In my view the real problem is not so much the question of authorship but the very idea of the paper. It seems quite clear to me that the academic journal is an anachronism. Digital technology enables us to communicate ideas far more rapidly than in the past and allows much greater levels of interaction between researchers. The future for many fields will be defined not in terms of “papers” which purport to represent “final” research outcomes, but by living documents continuously updated in response to open scrutiny by the community of researchers. I’ve long argued that the modern academic publishing industry is not facilitating but hindering the communication of research. The arXiv has already made academic journals redundant in many of branches of  physics and astronomy; other disciplines will inevitably follow. The age of the academic journal is drawing to a close. Now to rethink the concept of “the paper”.

In the meantime I urge all scientists to remember that by signing their name as an author of a paper, they individually take full responsibility for all its contents. That means to me that at the very least you should have read the paper you’re claiming to have written.

7 Responses to “What should it mean to be an author of a scientific paper?”

  1. Anton Garrett Says:

    At least it should be possible to sneak in a few more cats as co-author now.

  2. One of my professors, when interviewing candidates for a lectureship, would deliberately ask questions on a paper where the candidate was 3rd or 4th author (or lower), to see if they had made a contribution or even read the paper…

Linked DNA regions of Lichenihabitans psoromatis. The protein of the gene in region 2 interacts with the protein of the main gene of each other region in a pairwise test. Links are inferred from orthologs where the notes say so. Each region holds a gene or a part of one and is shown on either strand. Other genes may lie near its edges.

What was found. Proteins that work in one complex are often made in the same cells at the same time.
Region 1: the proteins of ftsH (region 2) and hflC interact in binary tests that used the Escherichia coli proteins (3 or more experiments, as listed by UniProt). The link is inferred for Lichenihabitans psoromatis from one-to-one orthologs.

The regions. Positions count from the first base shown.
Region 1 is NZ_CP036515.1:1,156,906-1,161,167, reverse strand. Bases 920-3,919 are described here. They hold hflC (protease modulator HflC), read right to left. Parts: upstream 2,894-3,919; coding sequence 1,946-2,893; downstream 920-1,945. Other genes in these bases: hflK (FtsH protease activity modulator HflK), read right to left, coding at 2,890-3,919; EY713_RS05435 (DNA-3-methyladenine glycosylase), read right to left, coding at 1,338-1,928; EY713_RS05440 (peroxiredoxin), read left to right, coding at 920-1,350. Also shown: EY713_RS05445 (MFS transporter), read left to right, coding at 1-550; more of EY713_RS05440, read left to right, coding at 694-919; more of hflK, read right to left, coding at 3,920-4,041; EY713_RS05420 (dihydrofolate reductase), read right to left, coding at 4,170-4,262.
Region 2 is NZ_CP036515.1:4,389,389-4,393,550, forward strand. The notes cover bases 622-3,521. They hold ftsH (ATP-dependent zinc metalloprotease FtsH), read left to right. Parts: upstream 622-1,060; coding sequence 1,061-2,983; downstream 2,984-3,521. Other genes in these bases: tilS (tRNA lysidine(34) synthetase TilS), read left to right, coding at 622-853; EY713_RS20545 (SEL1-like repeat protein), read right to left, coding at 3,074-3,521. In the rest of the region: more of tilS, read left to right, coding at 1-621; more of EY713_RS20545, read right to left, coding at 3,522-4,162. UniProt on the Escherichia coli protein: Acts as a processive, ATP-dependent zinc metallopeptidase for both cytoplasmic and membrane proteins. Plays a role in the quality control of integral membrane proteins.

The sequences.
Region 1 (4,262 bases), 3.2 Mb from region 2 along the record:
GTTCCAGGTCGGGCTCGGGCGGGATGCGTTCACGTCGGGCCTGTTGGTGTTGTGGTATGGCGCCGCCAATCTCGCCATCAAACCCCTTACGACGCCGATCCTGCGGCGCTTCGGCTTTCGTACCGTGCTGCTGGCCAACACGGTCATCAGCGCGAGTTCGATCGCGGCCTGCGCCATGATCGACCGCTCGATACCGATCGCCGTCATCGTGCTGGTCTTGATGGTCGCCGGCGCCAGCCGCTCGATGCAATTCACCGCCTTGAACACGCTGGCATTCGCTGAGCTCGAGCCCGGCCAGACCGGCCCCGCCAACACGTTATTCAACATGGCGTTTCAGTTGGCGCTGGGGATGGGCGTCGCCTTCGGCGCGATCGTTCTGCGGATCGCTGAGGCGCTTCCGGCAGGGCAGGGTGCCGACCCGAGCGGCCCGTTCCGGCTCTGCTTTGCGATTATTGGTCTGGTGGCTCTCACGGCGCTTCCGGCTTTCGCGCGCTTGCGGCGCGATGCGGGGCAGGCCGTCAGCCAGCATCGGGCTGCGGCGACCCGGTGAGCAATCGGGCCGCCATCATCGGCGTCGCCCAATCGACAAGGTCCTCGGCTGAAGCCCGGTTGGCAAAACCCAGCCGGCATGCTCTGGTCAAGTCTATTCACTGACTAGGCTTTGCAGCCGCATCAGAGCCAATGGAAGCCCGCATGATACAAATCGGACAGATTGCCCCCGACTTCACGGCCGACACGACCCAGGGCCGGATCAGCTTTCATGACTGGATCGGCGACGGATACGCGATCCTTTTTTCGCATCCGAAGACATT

• I’ve been author of several papers of which I wrote every word, but I always thought writing the paper was the easy part compared to some of the things my collaborators achieved. That was mainly because English is my first language of course, while that was not the case for my colleagues. Anyway, we agreed to just rotate the order of names on the author list each time we produced a paper, even though I did almost all of the writing.

  3. Anton Garrett Says:

    The trouble with living documents is referencing them. That can be solved by retaining earlier versions for that purpose. As for refereeing… how about turning arXiv into a blog, in which a paper can be commented on in a thread below it, and the author can reply? You have to register to do this, of course, to prevent spam.

    Then you could do away with journals entirely, even online-only ones. But you need multiple mirror sites so that a fire at one facility does not take down the entire world’s scientific endeavour.

    • Actually arXiv is working on a facility to allow community review of arXiv posting. That topic came up at a forum I was involved in with members of the arXiv management. Preventing abuse is an issue, but other than that there don’t seem to be any show-stoppers other than developing the software.

  4. ” How are young scientists supposed to carve out a reputation if their name is always buried in immensely long author lists?”

    It’s pretty standard in job applications and promotions, in particle physics, that you highlight what you specifically contributed to a paper being possible. This gets around the problem. The author list could only be reduced when Universities stop using “papers” as the only metric for research output. I think the author list is mainly for the bean counters nowadays…